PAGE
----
• Scott Boras on MLB Network Radio:

"Scouts [know] who to invest in, and they also know who not to invest in. If someone came to me and said, 'In this draft we need amendments to save money,' the answer would have been, we're going to determine what less spending we need to have beyond the second round. Cause when you look at the effectiveness of scouts, of general managers and of organizations and of what they've done in the top sixty or seventy picks, you're talking about a percentile that is vastly different, ten times more effective than what you're going to get from the 3rd Round on. If we had measurements in those areas. That I would have understood.

"But what I'm looking at is, when the Los Angeles Dodgers go to be sold for over a billion dollars and I'm the new owner, I no longer have the thought process that I can put together an administration, a general manager, a scouting department that is going to vastly allow me to take advantage of what I know is a superior intellect in the draft. And when you've seen owners like [Brewers' owner] Mark Attanasio, and you've seen owners like [Stuart] Sternberg in Tampa, these people have brought in staffs that have put them in a position of winning and they've done it through the draft.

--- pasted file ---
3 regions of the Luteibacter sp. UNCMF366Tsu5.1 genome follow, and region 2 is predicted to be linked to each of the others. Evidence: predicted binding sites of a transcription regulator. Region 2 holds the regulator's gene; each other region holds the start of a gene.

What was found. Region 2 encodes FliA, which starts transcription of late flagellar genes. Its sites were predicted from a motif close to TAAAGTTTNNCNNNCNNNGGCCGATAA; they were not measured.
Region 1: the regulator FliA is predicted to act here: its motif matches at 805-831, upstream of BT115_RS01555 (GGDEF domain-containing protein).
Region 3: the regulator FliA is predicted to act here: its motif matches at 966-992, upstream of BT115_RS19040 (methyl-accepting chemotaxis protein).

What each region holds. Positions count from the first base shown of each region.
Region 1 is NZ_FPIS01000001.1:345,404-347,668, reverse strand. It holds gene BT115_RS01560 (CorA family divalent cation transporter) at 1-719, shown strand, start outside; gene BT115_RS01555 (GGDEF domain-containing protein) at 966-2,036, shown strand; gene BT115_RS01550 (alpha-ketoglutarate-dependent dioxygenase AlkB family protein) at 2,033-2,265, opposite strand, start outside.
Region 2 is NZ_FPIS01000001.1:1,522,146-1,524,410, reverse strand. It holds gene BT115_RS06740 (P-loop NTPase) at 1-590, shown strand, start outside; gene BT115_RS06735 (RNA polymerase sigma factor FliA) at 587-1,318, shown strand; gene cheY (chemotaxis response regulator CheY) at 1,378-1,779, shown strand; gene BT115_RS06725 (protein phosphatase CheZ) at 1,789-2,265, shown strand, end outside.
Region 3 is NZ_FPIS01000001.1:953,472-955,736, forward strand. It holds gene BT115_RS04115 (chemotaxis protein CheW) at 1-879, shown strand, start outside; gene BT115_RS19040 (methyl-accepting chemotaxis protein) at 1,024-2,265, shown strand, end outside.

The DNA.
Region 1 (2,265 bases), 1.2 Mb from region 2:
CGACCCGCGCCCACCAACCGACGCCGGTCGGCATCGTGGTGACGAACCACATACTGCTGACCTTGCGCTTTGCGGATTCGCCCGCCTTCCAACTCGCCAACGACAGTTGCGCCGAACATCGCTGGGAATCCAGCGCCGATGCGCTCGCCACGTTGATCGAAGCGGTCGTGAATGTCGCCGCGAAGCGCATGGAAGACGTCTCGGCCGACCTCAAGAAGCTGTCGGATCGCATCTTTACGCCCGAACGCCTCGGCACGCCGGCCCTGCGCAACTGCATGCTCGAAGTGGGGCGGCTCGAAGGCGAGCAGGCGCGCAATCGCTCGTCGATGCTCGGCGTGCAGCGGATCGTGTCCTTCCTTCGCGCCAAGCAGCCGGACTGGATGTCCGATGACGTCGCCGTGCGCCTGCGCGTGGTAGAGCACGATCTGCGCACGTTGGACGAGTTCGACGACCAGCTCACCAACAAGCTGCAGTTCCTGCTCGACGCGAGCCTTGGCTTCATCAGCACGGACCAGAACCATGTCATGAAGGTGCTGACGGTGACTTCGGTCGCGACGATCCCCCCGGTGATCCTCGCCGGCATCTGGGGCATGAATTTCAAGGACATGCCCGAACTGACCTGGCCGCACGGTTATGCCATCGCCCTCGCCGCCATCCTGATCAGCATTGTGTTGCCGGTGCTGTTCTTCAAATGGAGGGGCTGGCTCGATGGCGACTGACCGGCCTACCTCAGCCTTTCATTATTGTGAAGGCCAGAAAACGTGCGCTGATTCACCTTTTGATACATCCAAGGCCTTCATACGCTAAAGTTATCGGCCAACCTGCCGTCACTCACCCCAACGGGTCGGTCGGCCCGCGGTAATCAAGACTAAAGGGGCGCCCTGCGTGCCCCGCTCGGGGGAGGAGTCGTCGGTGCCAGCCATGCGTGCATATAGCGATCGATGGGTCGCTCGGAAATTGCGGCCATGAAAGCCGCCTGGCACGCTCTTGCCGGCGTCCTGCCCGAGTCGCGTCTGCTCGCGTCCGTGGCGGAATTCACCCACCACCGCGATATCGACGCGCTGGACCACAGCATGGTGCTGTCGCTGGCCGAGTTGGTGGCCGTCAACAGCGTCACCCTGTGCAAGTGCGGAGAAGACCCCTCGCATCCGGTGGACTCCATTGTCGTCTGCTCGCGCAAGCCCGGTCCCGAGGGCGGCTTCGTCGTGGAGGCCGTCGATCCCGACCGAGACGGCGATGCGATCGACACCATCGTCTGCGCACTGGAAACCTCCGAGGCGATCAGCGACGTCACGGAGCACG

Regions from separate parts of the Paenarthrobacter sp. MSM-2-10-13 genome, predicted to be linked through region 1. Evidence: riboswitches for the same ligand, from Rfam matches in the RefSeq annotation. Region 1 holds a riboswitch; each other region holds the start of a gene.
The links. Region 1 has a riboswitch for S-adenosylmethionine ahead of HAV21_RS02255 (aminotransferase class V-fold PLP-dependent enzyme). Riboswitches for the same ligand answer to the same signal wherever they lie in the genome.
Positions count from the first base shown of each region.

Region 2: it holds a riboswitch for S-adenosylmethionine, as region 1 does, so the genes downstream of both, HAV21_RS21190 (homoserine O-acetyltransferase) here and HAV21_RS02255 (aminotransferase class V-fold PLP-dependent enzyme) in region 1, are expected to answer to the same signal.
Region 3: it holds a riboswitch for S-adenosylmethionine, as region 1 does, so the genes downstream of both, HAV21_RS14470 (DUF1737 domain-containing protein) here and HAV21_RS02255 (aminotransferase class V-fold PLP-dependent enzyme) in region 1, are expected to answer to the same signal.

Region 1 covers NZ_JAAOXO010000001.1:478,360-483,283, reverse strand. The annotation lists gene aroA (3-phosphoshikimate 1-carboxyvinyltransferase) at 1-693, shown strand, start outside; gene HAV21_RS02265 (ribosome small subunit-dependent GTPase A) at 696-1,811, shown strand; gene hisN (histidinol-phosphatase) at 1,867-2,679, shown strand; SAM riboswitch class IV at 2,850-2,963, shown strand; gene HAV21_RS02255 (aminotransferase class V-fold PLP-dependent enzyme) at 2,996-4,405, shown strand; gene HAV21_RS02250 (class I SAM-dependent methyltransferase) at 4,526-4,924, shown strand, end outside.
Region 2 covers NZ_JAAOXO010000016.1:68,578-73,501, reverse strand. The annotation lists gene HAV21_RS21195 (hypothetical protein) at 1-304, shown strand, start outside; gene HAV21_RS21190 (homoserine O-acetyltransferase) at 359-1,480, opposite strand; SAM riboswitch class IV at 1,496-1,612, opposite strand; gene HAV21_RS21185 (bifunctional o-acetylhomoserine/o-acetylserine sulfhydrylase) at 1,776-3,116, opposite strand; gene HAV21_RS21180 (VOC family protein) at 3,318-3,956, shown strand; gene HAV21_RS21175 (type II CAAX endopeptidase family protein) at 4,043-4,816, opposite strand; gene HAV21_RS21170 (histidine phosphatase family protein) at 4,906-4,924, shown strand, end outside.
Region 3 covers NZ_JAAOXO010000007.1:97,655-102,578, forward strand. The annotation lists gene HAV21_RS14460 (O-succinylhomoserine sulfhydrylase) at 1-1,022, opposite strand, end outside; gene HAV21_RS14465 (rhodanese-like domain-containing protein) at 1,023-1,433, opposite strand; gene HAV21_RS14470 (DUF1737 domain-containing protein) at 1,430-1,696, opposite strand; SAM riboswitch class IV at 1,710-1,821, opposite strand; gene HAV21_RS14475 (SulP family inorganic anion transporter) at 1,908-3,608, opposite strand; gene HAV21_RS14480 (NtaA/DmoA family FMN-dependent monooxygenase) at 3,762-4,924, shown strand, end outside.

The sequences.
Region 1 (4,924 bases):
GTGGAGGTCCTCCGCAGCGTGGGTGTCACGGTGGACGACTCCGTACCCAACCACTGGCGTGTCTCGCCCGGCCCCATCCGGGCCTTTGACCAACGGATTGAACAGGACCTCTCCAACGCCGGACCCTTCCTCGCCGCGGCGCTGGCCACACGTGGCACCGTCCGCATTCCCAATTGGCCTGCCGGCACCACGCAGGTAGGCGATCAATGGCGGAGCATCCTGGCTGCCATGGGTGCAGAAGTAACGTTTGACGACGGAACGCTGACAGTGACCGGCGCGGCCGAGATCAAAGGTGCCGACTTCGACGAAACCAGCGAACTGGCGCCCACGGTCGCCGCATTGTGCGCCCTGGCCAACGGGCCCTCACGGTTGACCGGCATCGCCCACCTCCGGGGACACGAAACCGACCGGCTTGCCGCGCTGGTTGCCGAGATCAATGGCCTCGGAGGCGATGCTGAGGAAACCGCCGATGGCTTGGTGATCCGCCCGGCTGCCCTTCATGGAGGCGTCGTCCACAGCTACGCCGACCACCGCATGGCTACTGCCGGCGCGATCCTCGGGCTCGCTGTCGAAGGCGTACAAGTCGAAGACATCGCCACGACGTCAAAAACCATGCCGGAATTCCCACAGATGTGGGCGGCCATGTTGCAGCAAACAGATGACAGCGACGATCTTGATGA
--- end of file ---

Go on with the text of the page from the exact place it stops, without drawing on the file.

"That pathway is now, the more successful you are, that pathway is eliminated. And if you're in a major market team like the Dodgers where you're going to spend money, you're not finishing last. You're going to finish maybe third or second, but the reality of it is, you're not going to have access to going out and ferreting through the draft market to sign players that maybe other teams wouldn't have signed or maybe there were mistakes that came down to you, because you're going to be limited."

"I still have not figured out the benefit of why we're saying to certain organizations in one draft you're not going to spend, but in another draft you may spend six million more than you did the prior draft. That is scouting. Let them have the freedom to do that because that is why they're successful."

"The second point is, we can not have teams who have driven the path of scouting and development to success be penalized for it and that is one of the major products of the current system, is that someone who builds their club to an effective measure of winning and is in the playoffs, they now pick lower and they have less access and they also have half the money to sign the players. We want that organization to be rewarded and we want that organization's philosophy to continue but what we've done is to set up a system where the philosophy can't continue because you're going to have less money to draft the very players that allowed you to be successful.

"That hypocrisy is a structure that I think we have to look at and say, it's going to eventually create a large disparity amongst the revenue teams and the clubs that are small revenue clubs. And we need to be cautious of that at inception."